Many of us have been impacted by cancer -- whether it’s something we’ve personally been faced with, have had a friend or family member affected or if our pet has been impacted. If you’ve ever had a pet who’s struggled with cancer, you know how heartbreaking it is. He doesn’t understand what’s happening, he just knows it means a lot of extra veterinarian appointments.
Just as humans can take steps to help prevent cancer, there are steps you can take to protect your dog and cat. We want to help raise awareness of this dread disease during Pet Cancer Awareness Month.
Protect your pet from the sun. Did you know your dog and cat can get sunburned? This is especially true for white or light-color coated or short-hair dogs and cats. Even long haired dogs and cats can get sunburn on their sensitive ears and nose. Look for a pet-friendly sunblock and cover your dog’s sensitive areas -- ears, nose, belly and other exposed body parts.
Keep your dog or cat out of direct sunlight. Sit in the shade or put up an umbrella to protect them -- and you -- from the potentially harmful rays of the sun.
Feed a healthy diet. Just as humans should eat fewer processed foods and sugary drinks and snacks, so too should your dog and cat eat a healthy diet. Become an “ingredient reader” when you’re picking up your dog’s or cat’s food. If you can’t pronounce the ingredients, it may not be the best choice. Look for limited ingredient foods to help keep your pets healthy. Ask your veterinarian which foods he or she might recommend.
Avoid the urge to feed your dog or cat table scraps; they truly don’t need them. If you have to feed from the table, offer your dog or cat pieces of fruits or vegetables.
Learn the signs of cancer. While cancer is not a disease that always manifests itself in a way you can recognize, there are sometimes signs. If your dog or cat is simply not acting like him- or herself, call your vet. You are your pets’ first line of defense in being healthy. When you’re stroking your dog or cat rub your hands over his entire body -- from tip to tail. Make note of any lumps or bumps or any areas that seem to cause your pet pain when you touch it. Call your vet if you see or feel anything out of the ordinary.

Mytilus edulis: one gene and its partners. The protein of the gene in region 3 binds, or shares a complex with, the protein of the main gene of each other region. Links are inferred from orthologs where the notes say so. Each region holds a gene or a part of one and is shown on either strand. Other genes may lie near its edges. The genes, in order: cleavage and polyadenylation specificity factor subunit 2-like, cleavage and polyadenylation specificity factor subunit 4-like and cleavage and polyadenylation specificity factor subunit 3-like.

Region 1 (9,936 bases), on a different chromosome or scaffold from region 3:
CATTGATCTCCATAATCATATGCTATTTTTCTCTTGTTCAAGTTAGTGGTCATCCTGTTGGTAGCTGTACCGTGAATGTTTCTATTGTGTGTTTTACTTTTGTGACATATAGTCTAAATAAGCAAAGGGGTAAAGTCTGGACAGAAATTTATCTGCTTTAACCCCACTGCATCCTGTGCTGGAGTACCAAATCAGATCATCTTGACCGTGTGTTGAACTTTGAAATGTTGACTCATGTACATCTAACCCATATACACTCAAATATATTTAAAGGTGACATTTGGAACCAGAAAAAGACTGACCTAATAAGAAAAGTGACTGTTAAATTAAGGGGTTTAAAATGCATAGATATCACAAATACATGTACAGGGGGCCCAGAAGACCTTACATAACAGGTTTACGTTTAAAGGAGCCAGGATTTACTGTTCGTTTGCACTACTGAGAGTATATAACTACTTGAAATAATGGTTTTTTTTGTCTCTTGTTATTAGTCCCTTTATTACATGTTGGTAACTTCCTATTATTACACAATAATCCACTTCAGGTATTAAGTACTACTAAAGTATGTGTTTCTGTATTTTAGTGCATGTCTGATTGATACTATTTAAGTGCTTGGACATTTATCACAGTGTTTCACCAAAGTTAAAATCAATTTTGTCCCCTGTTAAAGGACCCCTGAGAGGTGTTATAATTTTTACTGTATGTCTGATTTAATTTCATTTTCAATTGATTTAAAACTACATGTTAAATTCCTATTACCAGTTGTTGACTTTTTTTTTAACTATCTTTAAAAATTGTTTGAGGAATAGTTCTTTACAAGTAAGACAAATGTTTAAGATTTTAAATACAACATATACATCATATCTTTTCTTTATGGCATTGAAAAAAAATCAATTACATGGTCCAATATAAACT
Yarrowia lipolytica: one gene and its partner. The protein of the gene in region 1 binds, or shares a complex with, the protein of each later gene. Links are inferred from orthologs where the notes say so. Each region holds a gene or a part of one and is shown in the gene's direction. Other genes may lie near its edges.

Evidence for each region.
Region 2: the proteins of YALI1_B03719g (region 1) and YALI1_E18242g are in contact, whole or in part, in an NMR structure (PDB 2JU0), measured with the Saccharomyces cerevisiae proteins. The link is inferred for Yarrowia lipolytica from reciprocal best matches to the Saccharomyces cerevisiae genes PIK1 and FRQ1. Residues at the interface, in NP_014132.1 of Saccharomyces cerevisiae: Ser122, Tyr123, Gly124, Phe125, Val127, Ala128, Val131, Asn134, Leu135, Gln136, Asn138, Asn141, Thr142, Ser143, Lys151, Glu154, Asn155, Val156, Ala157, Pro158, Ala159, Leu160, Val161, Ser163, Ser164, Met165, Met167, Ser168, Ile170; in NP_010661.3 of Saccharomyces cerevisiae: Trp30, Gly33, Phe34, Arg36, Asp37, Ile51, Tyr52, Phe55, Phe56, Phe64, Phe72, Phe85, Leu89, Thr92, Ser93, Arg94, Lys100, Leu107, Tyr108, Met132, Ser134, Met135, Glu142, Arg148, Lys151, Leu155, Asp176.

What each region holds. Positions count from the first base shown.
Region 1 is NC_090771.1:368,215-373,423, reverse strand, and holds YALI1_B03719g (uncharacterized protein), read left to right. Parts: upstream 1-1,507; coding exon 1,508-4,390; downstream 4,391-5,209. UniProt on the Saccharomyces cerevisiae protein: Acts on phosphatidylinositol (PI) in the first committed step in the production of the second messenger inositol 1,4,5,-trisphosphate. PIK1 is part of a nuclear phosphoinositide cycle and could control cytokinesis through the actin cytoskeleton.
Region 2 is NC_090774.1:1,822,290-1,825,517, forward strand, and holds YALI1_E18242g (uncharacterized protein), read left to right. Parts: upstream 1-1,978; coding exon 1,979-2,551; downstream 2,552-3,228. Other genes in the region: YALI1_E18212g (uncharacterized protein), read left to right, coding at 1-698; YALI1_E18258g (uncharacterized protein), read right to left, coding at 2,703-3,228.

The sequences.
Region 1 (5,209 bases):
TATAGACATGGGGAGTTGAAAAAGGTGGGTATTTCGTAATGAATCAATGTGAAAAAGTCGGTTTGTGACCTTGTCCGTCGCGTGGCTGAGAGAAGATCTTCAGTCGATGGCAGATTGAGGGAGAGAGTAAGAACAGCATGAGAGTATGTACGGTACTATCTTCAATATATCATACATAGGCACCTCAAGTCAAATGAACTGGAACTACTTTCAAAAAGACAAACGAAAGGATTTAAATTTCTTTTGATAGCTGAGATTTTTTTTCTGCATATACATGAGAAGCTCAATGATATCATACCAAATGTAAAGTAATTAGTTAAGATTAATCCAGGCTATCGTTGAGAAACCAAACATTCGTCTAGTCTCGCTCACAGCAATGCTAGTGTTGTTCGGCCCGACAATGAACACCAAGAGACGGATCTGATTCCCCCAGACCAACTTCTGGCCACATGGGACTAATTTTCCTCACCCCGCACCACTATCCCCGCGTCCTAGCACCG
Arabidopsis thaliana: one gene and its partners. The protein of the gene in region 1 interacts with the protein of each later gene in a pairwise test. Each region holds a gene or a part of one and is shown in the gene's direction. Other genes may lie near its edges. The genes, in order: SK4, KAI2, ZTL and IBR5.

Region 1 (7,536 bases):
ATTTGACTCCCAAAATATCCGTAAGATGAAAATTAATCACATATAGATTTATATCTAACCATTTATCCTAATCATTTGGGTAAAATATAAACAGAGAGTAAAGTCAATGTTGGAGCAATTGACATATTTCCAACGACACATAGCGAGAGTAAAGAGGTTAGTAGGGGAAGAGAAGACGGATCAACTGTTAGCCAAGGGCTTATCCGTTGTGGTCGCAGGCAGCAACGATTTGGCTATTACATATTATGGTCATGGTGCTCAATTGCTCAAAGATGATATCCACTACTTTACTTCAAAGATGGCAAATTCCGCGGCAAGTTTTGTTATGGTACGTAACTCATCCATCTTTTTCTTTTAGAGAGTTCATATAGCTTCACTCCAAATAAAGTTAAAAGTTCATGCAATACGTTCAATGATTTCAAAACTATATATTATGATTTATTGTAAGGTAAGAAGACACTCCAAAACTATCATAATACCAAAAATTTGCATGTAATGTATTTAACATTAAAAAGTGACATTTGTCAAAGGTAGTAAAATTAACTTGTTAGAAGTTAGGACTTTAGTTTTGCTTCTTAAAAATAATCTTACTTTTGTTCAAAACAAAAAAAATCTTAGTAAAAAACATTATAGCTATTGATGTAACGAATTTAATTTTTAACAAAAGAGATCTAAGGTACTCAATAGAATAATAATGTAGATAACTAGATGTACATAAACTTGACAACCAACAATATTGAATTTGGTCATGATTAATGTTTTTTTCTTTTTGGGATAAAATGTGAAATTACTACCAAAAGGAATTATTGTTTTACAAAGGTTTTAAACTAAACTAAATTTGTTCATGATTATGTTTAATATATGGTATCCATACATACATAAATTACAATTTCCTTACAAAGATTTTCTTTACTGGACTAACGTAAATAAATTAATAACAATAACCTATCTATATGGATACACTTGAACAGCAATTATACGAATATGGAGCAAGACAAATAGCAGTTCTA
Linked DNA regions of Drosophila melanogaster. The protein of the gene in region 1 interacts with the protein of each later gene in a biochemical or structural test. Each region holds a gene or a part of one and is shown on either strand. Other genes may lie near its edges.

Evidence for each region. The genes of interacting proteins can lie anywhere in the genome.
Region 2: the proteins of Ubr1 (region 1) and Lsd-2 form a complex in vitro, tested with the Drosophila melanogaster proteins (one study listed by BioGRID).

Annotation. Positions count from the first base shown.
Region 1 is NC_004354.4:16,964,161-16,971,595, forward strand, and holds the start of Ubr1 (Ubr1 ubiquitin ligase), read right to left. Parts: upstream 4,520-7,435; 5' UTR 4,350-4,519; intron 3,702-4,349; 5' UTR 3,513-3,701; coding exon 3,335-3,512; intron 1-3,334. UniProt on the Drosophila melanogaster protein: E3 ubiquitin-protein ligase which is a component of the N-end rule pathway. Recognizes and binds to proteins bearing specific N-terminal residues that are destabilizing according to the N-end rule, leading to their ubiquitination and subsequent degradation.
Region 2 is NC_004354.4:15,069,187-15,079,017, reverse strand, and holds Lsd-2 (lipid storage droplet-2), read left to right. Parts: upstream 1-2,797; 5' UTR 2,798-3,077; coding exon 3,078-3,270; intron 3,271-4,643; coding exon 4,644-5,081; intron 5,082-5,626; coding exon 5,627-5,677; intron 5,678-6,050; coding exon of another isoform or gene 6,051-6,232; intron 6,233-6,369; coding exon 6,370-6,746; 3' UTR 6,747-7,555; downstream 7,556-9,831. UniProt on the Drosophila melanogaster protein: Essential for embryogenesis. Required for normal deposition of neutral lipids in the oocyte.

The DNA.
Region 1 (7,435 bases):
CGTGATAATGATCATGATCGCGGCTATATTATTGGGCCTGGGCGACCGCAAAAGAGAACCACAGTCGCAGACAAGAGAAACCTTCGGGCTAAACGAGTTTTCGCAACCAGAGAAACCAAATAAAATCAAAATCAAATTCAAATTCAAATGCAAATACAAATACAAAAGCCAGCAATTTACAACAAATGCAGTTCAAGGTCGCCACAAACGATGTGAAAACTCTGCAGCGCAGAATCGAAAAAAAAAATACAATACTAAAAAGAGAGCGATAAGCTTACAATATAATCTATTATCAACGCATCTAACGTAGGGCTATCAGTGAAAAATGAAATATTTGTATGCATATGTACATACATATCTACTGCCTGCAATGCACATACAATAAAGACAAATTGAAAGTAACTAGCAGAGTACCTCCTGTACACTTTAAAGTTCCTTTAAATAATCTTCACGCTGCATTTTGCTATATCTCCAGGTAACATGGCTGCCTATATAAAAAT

Some signs of illness could include:
- Loss of appetite
- Extreme thirst (could be a sign of diabetes)
- Unusual behavior
- Difficulty eating or swallowing
Look into alternative therapies. If you have a pet who has been diagnosed with cancer, look for a veterinarian who is well-versed in treating it or look into alternative therapies. There are treatment methods that might just prolong your pet’s life and those that can make him more comfortable while he’s on the mend.
Chances are you have seen or read about pets who are terminal and their pet parents are determined to give them the “best year ever.” Those best years typically involve taking the dog on trips -- whether cross-country or daily treks to the beach, woods or a dog park. You don’t need to have a dog or cat who is ill to decide to have the “best year ever” with her. Look at your lifestyle, make a list of items you want to share with your pet and start checking them off. Pack up the car and hit the road. Here’s to you when you #UnleashYourNext adventure. Show us photos of the adventures you and your pets take this year!
GIVING BACK: During National Pet Month, which is May, Zoopar is donating 20% of profits of sales to Freedom Service Dogs of America, an organization that works with shelter dogs to train them to work as service dogs.
Zoopar has an unwavering commitment to pets and their pet parents. “It’s our mission to unleash a sense of adventure and curiosity we share with our four-legged companions,” Zoopar CEO Howard Liu said.